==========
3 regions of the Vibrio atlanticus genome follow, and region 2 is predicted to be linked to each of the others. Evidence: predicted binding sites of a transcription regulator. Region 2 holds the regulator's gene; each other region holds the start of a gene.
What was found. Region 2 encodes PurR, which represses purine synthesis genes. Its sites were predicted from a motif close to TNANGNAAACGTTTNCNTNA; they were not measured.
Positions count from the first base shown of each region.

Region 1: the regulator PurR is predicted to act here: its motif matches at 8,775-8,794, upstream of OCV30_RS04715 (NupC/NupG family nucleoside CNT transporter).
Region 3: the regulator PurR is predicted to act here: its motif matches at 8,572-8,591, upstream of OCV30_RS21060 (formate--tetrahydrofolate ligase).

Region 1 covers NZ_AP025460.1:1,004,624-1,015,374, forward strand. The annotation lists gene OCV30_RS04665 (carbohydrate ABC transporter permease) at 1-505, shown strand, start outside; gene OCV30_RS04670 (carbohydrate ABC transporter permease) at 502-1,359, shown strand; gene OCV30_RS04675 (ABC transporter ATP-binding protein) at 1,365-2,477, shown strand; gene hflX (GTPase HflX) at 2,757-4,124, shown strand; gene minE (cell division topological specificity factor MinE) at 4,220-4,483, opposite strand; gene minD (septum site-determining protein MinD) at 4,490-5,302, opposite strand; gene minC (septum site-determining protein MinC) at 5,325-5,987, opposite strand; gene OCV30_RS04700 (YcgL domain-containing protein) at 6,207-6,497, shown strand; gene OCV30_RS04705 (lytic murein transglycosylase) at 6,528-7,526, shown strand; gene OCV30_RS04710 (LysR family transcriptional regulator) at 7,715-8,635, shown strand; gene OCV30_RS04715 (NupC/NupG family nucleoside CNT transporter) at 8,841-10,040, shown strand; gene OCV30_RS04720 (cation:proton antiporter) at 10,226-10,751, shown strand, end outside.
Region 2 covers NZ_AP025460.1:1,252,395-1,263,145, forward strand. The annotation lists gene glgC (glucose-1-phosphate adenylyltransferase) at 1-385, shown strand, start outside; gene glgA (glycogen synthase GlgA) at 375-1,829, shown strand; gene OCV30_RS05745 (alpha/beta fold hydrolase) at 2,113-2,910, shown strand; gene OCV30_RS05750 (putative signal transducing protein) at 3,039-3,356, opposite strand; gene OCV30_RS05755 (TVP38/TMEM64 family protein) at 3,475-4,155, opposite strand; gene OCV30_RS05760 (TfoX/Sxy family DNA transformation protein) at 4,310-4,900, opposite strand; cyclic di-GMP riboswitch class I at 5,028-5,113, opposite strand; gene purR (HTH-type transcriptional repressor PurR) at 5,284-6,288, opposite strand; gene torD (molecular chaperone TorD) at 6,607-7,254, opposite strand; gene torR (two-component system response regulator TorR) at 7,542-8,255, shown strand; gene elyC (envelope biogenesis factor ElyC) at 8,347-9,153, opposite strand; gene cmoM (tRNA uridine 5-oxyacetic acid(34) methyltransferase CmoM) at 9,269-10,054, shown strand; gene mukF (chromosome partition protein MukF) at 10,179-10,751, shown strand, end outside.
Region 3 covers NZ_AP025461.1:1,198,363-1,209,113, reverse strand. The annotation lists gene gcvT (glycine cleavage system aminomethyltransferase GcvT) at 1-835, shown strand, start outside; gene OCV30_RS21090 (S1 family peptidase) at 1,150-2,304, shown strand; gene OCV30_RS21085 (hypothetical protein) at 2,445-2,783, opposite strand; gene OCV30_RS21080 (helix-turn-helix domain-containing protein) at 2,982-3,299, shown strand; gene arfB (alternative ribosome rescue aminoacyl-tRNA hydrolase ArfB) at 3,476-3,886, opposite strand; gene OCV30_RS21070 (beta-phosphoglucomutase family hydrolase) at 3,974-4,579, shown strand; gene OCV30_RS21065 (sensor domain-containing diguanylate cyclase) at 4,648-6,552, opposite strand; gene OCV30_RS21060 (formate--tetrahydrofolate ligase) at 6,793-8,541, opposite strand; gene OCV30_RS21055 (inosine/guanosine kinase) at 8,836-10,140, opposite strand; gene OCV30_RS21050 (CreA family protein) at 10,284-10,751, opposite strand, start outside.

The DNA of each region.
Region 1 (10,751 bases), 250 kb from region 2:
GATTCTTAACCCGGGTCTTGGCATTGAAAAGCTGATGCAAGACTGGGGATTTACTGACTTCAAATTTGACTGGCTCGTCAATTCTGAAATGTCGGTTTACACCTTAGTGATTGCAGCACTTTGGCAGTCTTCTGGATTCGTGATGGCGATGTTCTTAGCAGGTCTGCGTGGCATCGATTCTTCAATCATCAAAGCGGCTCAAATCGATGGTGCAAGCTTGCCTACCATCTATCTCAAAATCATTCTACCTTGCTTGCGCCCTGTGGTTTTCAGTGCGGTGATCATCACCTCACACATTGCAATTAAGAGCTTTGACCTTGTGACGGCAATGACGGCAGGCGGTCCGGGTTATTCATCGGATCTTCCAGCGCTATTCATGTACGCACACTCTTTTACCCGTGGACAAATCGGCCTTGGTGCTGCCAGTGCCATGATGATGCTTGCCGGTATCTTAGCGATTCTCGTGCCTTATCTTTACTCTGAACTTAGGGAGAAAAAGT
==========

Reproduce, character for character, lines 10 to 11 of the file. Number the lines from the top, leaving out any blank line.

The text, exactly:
Region 1 (10,751 bases), 250 kb from region 2:
GATTCTTAACCCGGGTCTTGGCATTGAAAAGCTGATGCAAGACTGGGGATTTACTGACTTCAAATTTGACTGGCTCGTCAATTCTGAAATGTCGGTTTACACCTTAGTGATTGCAGCACTTTGGCAGTCTTCTGGATTCGTGATGGCGATGTTCTTAGCAGGTCTGCGTGGCATCGATTCTTCAATCATCAAAGCGGCTCAAATCGATGGTGCAAGCTTGCCTACCATCTATCTCAAAATCATTCTACCTTGCTTGCGCCCTGTGGTTTTCAGTGCGGTGATCATCACCTCACACATTGCAATTAAGAGCTTTGACCTTGTGACGGCAATGACGGCAGGCGGTCCGGGTTATTCATCGGATCTTCCAGCGCTATTCATGTACGCACACTCTTTTACCCGTGGACAAATCGGCCTTGGTGCTGCCAGTGCCATGATGATGCTTGCCGGTATCTTAGCGATTCTCGTGCCTTATCTTTACTCTGAACTTAGGGAGAAAAAGT